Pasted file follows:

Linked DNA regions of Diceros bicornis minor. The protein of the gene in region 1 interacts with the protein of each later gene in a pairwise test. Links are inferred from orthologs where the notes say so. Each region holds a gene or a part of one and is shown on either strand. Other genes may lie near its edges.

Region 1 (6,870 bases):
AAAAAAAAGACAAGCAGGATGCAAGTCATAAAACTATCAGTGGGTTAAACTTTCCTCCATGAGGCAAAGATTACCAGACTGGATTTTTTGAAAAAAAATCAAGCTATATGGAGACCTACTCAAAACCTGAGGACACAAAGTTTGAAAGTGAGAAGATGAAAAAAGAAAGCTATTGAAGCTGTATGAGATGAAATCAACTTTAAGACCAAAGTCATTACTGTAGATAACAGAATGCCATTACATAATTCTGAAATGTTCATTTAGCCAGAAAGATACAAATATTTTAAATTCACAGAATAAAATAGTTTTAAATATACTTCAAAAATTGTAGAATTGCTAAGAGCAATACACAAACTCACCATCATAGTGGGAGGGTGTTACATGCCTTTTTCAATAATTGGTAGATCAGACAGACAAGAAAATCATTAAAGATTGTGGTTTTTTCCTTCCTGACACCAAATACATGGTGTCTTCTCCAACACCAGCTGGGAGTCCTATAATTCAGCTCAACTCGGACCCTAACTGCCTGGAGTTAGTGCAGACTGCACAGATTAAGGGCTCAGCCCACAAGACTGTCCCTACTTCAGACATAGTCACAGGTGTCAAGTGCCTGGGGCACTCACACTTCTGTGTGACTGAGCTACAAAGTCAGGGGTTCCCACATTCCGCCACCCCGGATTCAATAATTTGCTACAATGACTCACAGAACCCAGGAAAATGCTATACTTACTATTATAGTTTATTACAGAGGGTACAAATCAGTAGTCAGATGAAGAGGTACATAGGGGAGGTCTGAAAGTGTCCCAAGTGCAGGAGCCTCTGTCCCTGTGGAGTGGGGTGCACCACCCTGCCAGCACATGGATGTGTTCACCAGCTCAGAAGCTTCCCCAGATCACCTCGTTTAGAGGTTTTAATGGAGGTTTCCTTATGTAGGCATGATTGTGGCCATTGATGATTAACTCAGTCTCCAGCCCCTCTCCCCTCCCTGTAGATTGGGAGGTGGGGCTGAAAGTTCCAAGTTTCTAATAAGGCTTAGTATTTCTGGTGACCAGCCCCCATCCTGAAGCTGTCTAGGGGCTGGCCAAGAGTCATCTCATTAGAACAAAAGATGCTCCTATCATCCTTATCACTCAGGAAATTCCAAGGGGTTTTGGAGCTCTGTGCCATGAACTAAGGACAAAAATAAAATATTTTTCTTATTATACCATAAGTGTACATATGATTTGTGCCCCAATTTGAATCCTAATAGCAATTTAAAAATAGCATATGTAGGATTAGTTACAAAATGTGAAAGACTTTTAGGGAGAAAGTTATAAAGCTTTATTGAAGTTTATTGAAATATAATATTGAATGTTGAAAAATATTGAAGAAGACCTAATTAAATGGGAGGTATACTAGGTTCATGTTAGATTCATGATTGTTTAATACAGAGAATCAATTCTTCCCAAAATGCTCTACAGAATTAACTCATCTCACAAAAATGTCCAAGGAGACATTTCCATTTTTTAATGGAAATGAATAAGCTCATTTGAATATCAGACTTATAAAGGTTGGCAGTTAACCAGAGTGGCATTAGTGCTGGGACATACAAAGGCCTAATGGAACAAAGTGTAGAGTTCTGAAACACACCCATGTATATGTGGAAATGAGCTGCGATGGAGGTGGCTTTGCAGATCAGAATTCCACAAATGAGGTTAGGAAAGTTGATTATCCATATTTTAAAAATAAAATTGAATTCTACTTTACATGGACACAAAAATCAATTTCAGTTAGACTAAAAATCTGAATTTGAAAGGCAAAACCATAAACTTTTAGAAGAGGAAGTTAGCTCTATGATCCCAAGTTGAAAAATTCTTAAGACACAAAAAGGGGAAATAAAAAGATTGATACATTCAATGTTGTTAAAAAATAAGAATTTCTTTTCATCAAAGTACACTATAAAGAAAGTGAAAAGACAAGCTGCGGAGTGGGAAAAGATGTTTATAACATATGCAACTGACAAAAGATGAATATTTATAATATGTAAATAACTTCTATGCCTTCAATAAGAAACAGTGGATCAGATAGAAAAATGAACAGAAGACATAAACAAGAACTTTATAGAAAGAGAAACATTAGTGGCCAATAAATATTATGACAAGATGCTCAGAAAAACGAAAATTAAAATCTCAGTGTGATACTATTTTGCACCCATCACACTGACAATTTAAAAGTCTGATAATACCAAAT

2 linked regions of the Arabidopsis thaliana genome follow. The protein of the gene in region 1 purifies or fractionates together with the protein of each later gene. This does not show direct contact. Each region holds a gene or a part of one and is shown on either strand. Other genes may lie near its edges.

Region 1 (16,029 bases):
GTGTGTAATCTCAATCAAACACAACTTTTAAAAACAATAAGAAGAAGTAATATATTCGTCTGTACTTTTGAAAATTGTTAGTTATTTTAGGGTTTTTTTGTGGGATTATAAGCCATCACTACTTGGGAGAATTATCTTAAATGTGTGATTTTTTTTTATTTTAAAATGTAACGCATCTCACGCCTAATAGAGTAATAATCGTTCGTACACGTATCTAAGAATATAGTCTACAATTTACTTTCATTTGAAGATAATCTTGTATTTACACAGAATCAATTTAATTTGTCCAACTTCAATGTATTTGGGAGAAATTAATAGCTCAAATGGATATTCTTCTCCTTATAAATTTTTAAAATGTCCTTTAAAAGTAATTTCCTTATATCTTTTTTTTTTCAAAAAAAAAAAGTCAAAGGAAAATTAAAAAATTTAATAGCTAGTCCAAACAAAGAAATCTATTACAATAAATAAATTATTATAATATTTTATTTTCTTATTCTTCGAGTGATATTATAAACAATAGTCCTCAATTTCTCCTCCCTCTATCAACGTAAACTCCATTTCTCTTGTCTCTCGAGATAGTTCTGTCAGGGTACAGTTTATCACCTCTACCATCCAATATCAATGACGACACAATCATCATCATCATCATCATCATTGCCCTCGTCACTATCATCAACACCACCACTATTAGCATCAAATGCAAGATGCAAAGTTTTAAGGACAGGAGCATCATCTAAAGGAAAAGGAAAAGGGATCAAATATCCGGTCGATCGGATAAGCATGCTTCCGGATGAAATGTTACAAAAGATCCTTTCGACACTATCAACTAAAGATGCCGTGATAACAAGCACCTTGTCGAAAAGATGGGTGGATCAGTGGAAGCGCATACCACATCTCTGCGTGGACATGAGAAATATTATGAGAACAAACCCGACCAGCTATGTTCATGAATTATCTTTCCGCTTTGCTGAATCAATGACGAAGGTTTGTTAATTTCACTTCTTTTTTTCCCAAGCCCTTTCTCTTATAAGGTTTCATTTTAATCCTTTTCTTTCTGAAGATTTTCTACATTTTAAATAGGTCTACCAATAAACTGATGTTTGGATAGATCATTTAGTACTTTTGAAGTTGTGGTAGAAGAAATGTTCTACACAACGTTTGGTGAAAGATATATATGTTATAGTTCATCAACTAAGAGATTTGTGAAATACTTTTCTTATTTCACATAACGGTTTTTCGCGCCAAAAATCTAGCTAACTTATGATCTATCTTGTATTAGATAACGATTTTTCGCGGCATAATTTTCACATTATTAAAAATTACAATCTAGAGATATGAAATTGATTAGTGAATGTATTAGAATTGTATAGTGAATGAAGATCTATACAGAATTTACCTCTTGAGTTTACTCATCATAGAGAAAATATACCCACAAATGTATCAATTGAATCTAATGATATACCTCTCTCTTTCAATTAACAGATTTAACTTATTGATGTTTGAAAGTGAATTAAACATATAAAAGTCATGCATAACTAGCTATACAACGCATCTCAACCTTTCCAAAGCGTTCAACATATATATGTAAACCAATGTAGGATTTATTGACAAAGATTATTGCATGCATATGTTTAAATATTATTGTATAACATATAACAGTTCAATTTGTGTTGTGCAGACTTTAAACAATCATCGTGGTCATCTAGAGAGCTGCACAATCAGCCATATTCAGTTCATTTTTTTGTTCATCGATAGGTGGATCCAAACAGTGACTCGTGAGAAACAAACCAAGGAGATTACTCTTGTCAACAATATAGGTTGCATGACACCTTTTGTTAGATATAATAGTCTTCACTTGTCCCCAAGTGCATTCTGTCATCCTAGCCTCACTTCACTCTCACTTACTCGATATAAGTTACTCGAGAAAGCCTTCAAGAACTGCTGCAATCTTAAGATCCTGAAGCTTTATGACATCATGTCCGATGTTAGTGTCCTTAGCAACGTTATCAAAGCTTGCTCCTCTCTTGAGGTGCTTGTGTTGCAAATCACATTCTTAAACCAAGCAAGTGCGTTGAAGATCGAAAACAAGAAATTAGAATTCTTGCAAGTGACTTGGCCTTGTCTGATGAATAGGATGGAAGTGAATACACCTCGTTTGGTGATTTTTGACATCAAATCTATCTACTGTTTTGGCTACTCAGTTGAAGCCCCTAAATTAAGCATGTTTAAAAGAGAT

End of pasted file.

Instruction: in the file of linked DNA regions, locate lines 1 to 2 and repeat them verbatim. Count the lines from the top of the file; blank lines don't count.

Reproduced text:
Linked DNA regions of Diceros bicornis minor. The protein of the gene in region 1 interacts with the protein of each later gene in a pairwise test. Links are inferred from orthologs where the notes say so. Each region holds a gene or a part of one and is shown on either strand. Other genes may lie near its edges.

Region 1 (6,870 bases):